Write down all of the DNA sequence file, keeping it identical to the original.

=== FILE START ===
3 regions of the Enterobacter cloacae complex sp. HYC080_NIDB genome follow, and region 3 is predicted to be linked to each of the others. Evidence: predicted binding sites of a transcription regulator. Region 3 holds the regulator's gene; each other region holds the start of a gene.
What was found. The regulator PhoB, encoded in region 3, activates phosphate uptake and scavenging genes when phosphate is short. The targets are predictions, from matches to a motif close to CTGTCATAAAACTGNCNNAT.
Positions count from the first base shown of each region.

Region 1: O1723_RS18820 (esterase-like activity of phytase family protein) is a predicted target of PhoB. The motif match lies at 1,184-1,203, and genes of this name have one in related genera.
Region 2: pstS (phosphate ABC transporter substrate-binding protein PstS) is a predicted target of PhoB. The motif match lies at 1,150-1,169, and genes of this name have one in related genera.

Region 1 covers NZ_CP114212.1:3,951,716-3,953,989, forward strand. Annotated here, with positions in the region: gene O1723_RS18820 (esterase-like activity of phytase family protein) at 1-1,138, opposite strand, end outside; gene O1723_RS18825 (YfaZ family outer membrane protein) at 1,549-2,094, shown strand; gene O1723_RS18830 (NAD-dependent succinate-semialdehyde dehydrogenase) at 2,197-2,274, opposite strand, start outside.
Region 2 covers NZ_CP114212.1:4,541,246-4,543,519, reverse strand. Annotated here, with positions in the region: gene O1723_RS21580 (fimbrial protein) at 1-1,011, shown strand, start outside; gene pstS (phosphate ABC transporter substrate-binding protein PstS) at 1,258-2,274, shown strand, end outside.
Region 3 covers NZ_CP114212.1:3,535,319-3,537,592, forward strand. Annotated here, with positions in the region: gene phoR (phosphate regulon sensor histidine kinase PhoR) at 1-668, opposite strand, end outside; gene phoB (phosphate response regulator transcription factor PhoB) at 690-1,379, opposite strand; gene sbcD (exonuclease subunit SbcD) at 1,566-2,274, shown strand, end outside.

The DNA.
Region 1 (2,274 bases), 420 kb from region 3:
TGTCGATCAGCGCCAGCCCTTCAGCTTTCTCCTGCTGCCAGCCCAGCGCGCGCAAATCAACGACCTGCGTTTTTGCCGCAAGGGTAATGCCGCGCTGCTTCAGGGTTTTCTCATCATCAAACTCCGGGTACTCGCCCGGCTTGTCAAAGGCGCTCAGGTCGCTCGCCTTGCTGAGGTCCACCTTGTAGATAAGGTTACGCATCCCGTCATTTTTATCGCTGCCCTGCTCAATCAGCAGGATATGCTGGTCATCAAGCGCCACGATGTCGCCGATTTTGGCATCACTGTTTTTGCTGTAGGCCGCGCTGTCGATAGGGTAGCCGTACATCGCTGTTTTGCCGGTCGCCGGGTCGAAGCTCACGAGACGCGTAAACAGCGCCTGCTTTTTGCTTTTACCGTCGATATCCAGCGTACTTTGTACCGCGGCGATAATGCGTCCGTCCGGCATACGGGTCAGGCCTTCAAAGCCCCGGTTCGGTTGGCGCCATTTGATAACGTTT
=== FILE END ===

3 regions of the Enterobacter cloacae complex sp. HYC080_NIDB genome follow, and region 3 is predicted to be linked to each of the others. Evidence: predicted binding sites of a transcription regulator. Region 3 holds the regulator's gene; each other region holds the start of a gene.
What was found. The regulator PhoB, encoded in region 3, activates phosphate uptake and scavenging genes when phosphate is short. The targets are predictions, from matches to a motif close to CTGTCATAAAACTGNCNNAT.
Positions count from the first base shown of each region.

Region 1: O1723_RS18820 (esterase-like activity of phytase family protein) is a predicted target of PhoB. The motif match lies at 1,184-1,203, and genes of this name have one in related genera.
Region 2: pstS (phosphate ABC transporter substrate-binding protein PstS) is a predicted target of PhoB. The motif match lies at 1,150-1,169, and genes of this name have one in related genera.

Region 1 covers NZ_CP114212.1:3,951,716-3,953,989, forward strand. Annotated here, with positions in the region: gene O1723_RS18820 (esterase-like activity of phytase family protein) at 1-1,138, opposite strand, end outside; gene O1723_RS18825 (YfaZ family outer membrane protein) at 1,549-2,094, shown strand; gene O1723_RS18830 (NAD-dependent succinate-semialdehyde dehydrogenase) at 2,197-2,274, opposite strand, start outside.
Region 2 covers NZ_CP114212.1:4,541,246-4,543,519, reverse strand. Annotated here, with positions in the region: gene O1723_RS21580 (fimbrial protein) at 1-1,011, shown strand, start outside; gene pstS (phosphate ABC transporter substrate-binding protein PstS) at 1,258-2,274, shown strand, end outside.
Region 3 covers NZ_CP114212.1:3,535,319-3,537,592, forward strand. Annotated here, with positions in the region: gene phoR (phosphate regulon sensor histidine kinase PhoR) at 1-668, opposite strand, end outside; gene phoB (phosphate response regulator transcription factor PhoB) at 690-1,379, opposite strand; gene sbcD (exonuclease subunit SbcD) at 1,566-2,274, shown strand, end outside.

The DNA.
Region 1 (2,274 bases), 420 kb from region 3:
TGTCGATCAGCGCCAGCCCTTCAGCTTTCTCCTGCTGCCAGCCCAGCGCGCGCAAATCAACGACCTGCGTTTTTGCCGCAAGGGTAATGCCGCGCTGCTTCAGGGTTTTCTCATCATCAAACTCCGGGTACTCGCCCGGCTTGTCAAAGGCGCTCAGGTCGCTCGCCTTGCTGAGGTCCACCTTGTAGATAAGGTTACGCATCCCGTCATTTTTATCGCTGCCCTGCTCAATCAGCAGGATATGCTGGTCATCAAGCGCCACGATGTCGCCGATTTTGGCATCACTGTTTTTGCTGTAGGCCGCGCTGTCGATAGGGTAGCCGTACATCGCTGTTTTGCCGGTCGCCGGGTCGAAGCTCACGAGACGCGTAAACAGCGCCTGCTTTTTGCTTTTACCGTCGATATCCAGCGTACTTTGTACCGCGGCGATAATGCGTCCGTCCGGCATACGGGTCAGGCCTTCAAAGCCCCGGTTCGGTTGGCGCCATTTGATAACGTTT